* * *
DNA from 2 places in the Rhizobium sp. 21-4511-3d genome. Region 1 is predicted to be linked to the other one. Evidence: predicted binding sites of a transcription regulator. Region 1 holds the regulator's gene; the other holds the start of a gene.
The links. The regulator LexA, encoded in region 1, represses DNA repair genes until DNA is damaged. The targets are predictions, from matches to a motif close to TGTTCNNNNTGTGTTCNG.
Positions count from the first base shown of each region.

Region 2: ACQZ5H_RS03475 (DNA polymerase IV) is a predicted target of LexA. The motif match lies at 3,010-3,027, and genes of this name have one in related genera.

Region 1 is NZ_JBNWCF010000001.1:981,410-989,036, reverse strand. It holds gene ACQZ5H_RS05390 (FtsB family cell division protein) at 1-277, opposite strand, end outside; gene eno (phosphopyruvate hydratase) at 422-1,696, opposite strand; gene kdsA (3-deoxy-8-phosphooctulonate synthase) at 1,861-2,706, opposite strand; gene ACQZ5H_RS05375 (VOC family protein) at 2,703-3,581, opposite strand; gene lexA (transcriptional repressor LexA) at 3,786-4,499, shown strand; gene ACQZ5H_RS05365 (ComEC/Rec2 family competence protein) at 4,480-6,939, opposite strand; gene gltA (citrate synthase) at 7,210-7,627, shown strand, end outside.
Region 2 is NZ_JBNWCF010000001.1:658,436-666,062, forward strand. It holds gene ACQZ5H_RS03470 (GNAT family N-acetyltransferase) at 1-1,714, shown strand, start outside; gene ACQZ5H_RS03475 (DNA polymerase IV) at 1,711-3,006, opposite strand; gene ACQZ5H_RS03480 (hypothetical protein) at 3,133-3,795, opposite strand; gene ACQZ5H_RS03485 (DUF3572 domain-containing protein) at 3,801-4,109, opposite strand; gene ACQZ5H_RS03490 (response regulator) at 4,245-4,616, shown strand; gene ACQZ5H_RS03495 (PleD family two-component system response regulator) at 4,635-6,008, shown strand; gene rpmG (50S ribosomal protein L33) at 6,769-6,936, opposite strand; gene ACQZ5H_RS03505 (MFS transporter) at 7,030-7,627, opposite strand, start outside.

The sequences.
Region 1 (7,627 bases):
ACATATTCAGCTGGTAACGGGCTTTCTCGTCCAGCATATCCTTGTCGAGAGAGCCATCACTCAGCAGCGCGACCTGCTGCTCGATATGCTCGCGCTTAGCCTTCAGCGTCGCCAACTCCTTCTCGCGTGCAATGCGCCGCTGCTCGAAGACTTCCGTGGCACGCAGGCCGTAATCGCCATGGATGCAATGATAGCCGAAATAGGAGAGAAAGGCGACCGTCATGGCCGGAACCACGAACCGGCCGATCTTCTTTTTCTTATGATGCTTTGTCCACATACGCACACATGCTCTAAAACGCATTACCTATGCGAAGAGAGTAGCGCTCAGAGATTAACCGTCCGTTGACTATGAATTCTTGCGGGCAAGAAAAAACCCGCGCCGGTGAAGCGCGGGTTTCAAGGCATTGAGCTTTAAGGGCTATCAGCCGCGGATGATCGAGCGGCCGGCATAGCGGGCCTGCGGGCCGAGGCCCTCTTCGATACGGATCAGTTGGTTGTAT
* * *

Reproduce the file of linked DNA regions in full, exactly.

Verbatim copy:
DNA from 2 places in the Rhizobium sp. 21-4511-3d genome. Region 1 is predicted to be linked to the other one. Evidence: predicted binding sites of a transcription regulator. Region 1 holds the regulator's gene; the other holds the start of a gene.
The links. The regulator LexA, encoded in region 1, represses DNA repair genes until DNA is damaged. The targets are predictions, from matches to a motif close to TGTTCNNNNTGTGTTCNG.
Positions count from the first base shown of each region.

Region 2: ACQZ5H_RS03475 (DNA polymerase IV) is a predicted target of LexA. The motif match lies at 3,010-3,027, and genes of this name have one in related genera.

Region 1 is NZ_JBNWCF010000001.1:981,410-989,036, reverse strand. It holds gene ACQZ5H_RS05390 (FtsB family cell division protein) at 1-277, opposite strand, end outside; gene eno (phosphopyruvate hydratase) at 422-1,696, opposite strand; gene kdsA (3-deoxy-8-phosphooctulonate synthase) at 1,861-2,706, opposite strand; gene ACQZ5H_RS05375 (VOC family protein) at 2,703-3,581, opposite strand; gene lexA (transcriptional repressor LexA) at 3,786-4,499, shown strand; gene ACQZ5H_RS05365 (ComEC/Rec2 family competence protein) at 4,480-6,939, opposite strand; gene gltA (citrate synthase) at 7,210-7,627, shown strand, end outside.
Region 2 is NZ_JBNWCF010000001.1:658,436-666,062, forward strand. It holds gene ACQZ5H_RS03470 (GNAT family N-acetyltransferase) at 1-1,714, shown strand, start outside; gene ACQZ5H_RS03475 (DNA polymerase IV) at 1,711-3,006, opposite strand; gene ACQZ5H_RS03480 (hypothetical protein) at 3,133-3,795, opposite strand; gene ACQZ5H_RS03485 (DUF3572 domain-containing protein) at 3,801-4,109, opposite strand; gene ACQZ5H_RS03490 (response regulator) at 4,245-4,616, shown strand; gene ACQZ5H_RS03495 (PleD family two-component system response regulator) at 4,635-6,008, shown strand; gene rpmG (50S ribosomal protein L33) at 6,769-6,936, opposite strand; gene ACQZ5H_RS03505 (MFS transporter) at 7,030-7,627, opposite strand, start outside.

The sequences.
Region 1 (7,627 bases):
ACATATTCAGCTGGTAACGGGCTTTCTCGTCCAGCATATCCTTGTCGAGAGAGCCATCACTCAGCAGCGCGACCTGCTGCTCGATATGCTCGCGCTTAGCCTTCAGCGTCGCCAACTCCTTCTCGCGTGCAATGCGCCGCTGCTCGAAGACTTCCGTGGCACGCAGGCCGTAATCGCCATGGATGCAATGATAGCCGAAATAGGAGAGAAAGGCGACCGTCATGGCCGGAACCACGAACCGGCCGATCTTCTTTTTCTTATGATGCTTTGTCCACATACGCACACATGCTCTAAAACGCATTACCTATGCGAAGAGAGTAGCGCTCAGAGATTAACCGTCCGTTGACTATGAATTCTTGCGGGCAAGAAAAAACCCGCGCCGGTGAAGCGCGGGTTTCAAGGCATTGAGCTTTAAGGGCTATCAGCCGCGGATGATCGAGCGGCCGGCATAGCGGGCCTGCGGGCCGAGGCCCTCTTCGATACGGATCAGTTGGTTGTAT